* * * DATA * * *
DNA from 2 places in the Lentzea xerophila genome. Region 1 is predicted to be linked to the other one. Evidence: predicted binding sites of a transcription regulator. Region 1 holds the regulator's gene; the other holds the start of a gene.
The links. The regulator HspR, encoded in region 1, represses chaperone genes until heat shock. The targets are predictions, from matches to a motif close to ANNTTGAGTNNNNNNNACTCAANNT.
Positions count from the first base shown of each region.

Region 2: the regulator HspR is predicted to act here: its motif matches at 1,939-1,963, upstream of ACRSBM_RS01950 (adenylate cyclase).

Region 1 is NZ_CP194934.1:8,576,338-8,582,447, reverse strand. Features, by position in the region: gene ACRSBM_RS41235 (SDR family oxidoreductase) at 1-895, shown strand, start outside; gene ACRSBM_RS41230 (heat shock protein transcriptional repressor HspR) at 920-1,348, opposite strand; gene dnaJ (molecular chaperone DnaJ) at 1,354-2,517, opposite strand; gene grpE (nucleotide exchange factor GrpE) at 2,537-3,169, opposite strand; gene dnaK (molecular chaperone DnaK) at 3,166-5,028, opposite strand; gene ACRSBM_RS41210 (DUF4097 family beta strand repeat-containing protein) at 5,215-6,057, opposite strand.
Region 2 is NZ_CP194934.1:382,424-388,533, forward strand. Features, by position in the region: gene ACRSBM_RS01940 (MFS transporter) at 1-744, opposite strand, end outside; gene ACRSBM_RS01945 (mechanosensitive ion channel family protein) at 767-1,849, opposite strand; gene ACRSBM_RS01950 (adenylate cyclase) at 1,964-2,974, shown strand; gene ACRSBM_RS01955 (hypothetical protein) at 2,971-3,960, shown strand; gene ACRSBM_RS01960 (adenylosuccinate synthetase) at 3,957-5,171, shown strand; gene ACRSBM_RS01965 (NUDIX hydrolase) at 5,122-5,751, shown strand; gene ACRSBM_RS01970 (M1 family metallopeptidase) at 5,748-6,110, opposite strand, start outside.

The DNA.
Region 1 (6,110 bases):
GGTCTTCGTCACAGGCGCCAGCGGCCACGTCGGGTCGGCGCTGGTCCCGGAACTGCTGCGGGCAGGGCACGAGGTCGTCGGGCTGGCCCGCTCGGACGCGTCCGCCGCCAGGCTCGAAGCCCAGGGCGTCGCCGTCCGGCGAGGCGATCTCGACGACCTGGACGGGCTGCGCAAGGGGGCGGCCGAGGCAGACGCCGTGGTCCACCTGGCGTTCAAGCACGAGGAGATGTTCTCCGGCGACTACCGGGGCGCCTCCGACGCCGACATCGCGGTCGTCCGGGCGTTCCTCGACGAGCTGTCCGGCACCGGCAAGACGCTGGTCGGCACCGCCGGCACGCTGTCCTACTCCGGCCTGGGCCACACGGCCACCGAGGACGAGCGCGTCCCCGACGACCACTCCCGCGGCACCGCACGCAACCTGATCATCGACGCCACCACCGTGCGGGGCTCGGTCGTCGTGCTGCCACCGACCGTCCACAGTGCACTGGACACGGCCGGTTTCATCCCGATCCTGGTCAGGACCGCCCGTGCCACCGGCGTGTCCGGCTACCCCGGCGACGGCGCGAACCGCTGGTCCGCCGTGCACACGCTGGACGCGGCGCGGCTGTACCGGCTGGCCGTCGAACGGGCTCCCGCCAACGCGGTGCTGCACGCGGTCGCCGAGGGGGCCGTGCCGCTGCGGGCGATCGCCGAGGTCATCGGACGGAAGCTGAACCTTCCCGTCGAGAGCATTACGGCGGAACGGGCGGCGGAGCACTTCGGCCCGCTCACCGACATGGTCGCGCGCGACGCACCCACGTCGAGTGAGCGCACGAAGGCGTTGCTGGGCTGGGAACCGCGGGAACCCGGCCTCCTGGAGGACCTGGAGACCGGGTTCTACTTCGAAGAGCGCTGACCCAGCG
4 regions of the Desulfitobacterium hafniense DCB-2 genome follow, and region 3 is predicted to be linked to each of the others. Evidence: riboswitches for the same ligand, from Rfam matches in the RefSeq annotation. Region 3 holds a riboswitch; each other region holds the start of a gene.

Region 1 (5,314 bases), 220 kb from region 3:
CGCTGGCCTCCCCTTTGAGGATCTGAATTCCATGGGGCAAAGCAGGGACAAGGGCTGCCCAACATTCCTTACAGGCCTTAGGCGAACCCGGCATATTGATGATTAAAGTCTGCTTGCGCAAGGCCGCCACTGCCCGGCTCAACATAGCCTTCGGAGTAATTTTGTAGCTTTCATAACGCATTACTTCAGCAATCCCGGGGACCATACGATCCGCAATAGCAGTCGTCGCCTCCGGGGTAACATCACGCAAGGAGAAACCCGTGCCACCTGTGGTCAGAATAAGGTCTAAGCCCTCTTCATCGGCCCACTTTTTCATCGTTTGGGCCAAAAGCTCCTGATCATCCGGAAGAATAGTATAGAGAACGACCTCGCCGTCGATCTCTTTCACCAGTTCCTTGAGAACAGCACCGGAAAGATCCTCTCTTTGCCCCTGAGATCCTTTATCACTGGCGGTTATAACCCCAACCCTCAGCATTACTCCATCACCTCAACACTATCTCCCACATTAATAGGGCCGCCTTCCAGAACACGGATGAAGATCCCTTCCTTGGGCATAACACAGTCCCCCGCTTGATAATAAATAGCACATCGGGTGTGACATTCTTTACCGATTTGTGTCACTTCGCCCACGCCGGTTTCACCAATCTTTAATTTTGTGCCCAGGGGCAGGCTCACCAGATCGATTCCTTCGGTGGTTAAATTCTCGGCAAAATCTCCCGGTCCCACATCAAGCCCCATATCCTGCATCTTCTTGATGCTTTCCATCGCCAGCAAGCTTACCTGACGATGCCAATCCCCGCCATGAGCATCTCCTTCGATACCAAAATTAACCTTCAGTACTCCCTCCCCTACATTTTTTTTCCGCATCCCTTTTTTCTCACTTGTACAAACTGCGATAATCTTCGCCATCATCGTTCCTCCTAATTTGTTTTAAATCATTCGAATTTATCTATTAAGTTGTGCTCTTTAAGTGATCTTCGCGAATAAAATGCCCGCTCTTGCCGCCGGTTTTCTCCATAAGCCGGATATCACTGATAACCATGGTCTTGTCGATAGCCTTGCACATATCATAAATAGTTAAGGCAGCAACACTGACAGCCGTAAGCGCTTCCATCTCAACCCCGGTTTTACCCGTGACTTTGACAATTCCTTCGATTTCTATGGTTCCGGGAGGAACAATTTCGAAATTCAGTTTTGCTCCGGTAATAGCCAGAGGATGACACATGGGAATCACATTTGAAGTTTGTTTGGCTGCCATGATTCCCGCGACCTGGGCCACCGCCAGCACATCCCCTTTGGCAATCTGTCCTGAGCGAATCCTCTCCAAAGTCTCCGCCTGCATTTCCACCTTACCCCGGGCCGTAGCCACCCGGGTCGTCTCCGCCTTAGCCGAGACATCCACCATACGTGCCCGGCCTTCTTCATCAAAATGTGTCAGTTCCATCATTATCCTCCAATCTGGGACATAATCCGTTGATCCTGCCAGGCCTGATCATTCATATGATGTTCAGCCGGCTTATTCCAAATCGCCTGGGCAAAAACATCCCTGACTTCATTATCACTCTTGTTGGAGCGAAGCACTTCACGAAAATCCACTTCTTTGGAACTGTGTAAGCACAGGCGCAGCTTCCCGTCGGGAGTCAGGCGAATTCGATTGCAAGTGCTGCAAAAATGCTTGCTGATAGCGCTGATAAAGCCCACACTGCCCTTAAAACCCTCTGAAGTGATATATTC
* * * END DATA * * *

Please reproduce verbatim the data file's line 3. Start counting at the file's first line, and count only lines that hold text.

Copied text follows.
Positions count from the first base shown of each region.